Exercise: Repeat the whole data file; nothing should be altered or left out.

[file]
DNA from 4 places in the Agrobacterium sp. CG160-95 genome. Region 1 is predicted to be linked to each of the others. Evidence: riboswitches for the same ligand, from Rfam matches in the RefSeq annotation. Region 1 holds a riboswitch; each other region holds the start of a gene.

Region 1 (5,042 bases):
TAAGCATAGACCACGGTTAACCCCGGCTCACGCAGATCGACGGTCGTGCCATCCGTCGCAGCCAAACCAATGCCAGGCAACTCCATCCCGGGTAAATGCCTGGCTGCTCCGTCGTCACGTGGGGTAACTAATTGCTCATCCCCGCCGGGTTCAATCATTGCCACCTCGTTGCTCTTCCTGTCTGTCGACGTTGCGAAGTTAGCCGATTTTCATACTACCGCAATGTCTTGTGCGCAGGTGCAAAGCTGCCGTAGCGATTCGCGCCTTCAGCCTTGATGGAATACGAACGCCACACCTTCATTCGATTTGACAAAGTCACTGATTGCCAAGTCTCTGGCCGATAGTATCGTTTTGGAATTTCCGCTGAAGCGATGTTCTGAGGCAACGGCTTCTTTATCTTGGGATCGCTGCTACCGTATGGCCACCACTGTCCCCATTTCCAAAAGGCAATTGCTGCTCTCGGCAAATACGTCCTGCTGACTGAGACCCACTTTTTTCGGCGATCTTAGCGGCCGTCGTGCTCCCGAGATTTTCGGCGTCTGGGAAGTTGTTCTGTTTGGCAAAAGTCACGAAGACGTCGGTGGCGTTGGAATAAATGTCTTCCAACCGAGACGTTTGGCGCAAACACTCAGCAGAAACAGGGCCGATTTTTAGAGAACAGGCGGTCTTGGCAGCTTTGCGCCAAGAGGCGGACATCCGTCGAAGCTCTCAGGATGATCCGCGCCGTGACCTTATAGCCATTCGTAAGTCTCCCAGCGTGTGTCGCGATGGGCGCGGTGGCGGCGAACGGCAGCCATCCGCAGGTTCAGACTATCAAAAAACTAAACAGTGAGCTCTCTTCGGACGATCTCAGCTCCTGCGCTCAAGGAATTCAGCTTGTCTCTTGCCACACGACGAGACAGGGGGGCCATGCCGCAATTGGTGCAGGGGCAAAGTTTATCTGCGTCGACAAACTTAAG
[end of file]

DNA from 4 places in the Agrobacterium sp. CG160-95 genome. Region 1 is predicted to be linked to each of the others. Evidence: riboswitches for the same ligand, from Rfam matches in the RefSeq annotation. Region 1 holds a riboswitch; each other region holds the start of a gene.

Region 1 (5,042 bases):
TAAGCATAGACCACGGTTAACCCCGGCTCACGCAGATCGACGGTCGTGCCATCCGTCGCAGCCAAACCAATGCCAGGCAACTCCATCCCGGGTAAATGCCTGGCTGCTCCGTCGTCACGTGGGGTAACTAATTGCTCATCCCCGCCGGGTTCAATCATTGCCACCTCGTTGCTCTTCCTGTCTGTCGACGTTGCGAAGTTAGCCGATTTTCATACTACCGCAATGTCTTGTGCGCAGGTGCAAAGCTGCCGTAGCGATTCGCGCCTTCAGCCTTGATGGAATACGAACGCCACACCTTCATTCGATTTGACAAAGTCACTGATTGCCAAGTCTCTGGCCGATAGTATCGTTTTGGAATTTCCGCTGAAGCGATGTTCTGAGGCAACGGCTTCTTTATCTTGGGATCGCTGCTACCGTATGGCCACCACTGTCCCCATTTCCAAAAGGCAATTGCTGCTCTCGGCAAATACGTCCTGCTGACTGAGACCCACTTTTTTCGGCGATCTTAGCGGCCGTCGTGCTCCCGAGATTTTCGGCGTCTGGGAAGTTGTTCTGTTTGGCAAAAGTCACGAAGACGTCGGTGGCGTTGGAATAAATGTCTTCCAACCGAGACGTTTGGCGCAAACACTCAGCAGAAACAGGGCCGATTTTTAGAGAACAGGCGGTCTTGGCAGCTTTGCGCCAAGAGGCGGACATCCGTCGAAGCTCTCAGGATGATCCGCGCCGTGACCTTATAGCCATTCGTAAGTCTCCCAGCGTGTGTCGCGATGGGCGCGGTGGCGGCGAACGGCAGCCATCCGCAGGTTCAGACTATCAAAAAACTAAACAGTGAGCTCTCTTCGGACGATCTCAGCTCCTGCGCTCAAGGAATTCAGCTTGTCTCTTGCCACACGACGAGACAGGGGGGCCATGCCGCAATTGGTGCAGGGGCAAAGTTTATCTGCGTCGACAAACTTAAG